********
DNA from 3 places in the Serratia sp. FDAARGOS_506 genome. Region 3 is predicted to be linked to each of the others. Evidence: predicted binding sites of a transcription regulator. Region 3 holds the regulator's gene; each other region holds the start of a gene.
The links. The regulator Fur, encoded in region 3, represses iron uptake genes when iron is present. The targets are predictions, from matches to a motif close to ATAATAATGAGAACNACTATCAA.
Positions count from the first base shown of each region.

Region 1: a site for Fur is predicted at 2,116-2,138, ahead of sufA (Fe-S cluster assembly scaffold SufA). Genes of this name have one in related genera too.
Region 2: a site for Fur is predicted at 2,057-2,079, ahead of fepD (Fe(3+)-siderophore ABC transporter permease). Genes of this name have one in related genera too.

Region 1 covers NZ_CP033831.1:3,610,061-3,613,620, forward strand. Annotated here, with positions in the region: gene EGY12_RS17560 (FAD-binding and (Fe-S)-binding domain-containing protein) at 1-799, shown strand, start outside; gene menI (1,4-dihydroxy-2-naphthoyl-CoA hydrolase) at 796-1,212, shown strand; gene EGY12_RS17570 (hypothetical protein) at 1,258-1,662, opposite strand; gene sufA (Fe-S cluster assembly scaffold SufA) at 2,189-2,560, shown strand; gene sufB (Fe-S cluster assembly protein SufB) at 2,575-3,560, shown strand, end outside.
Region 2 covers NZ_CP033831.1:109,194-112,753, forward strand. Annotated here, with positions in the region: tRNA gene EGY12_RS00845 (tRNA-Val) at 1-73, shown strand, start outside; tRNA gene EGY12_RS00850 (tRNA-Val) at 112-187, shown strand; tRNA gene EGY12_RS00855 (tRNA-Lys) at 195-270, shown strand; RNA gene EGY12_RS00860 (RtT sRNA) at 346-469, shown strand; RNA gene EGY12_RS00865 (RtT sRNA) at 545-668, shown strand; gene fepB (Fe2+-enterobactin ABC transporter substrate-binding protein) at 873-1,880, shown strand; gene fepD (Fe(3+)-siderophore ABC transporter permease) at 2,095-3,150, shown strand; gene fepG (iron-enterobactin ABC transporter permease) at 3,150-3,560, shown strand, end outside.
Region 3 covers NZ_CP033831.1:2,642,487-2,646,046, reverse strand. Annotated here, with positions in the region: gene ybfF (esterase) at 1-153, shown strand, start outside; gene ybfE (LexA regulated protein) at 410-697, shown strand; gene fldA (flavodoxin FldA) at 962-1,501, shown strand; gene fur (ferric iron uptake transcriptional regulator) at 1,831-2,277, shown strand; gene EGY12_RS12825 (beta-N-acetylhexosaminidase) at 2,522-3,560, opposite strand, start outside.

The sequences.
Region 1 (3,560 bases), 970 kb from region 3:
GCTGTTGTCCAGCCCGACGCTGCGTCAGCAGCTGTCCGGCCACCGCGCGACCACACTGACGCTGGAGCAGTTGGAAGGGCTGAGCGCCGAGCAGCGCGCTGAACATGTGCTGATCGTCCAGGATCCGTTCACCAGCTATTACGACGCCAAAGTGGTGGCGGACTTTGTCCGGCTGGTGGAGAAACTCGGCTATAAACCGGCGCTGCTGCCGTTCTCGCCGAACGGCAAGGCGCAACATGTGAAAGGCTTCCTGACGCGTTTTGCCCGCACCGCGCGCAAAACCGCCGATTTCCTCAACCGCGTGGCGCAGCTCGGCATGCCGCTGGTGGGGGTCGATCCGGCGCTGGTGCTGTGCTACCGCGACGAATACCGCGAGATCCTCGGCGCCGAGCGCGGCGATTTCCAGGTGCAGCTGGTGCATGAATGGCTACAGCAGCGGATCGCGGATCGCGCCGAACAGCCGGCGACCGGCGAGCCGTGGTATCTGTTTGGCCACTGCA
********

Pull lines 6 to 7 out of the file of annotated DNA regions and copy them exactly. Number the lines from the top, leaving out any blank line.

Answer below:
Region 1 covers NZ_CP033831.1:3,610,061-3,613,620, forward strand. Annotated here, with positions in the region: gene EGY12_RS17560 (FAD-binding and (Fe-S)-binding domain-containing protein) at 1-799, shown strand, start outside; gene menI (1,4-dihydroxy-2-naphthoyl-CoA hydrolase) at 796-1,212, shown strand; gene EGY12_RS17570 (hypothetical protein) at 1,258-1,662, opposite strand; gene sufA (Fe-S cluster assembly scaffold SufA) at 2,189-2,560, shown strand; gene sufB (Fe-S cluster assembly protein SufB) at 2,575-3,560, shown strand, end outside.
Region 2 covers NZ_CP033831.1:109,194-112,753, forward strand. Annotated here, with positions in the region: tRNA gene EGY12_RS00845 (tRNA-Val) at 1-73, shown strand, start outside; tRNA gene EGY12_RS00850 (tRNA-Val) at 112-187, shown strand; tRNA gene EGY12_RS00855 (tRNA-Lys) at 195-270, shown strand; RNA gene EGY12_RS00860 (RtT sRNA) at 346-469, shown strand; RNA gene EGY12_RS00865 (RtT sRNA) at 545-668, shown strand; gene fepB (Fe2+-enterobactin ABC transporter substrate-binding protein) at 873-1,880, shown strand; gene fepD (Fe(3+)-siderophore ABC transporter permease) at 2,095-3,150, shown strand; gene fepG (iron-enterobactin ABC transporter permease) at 3,150-3,560, shown strand, end outside.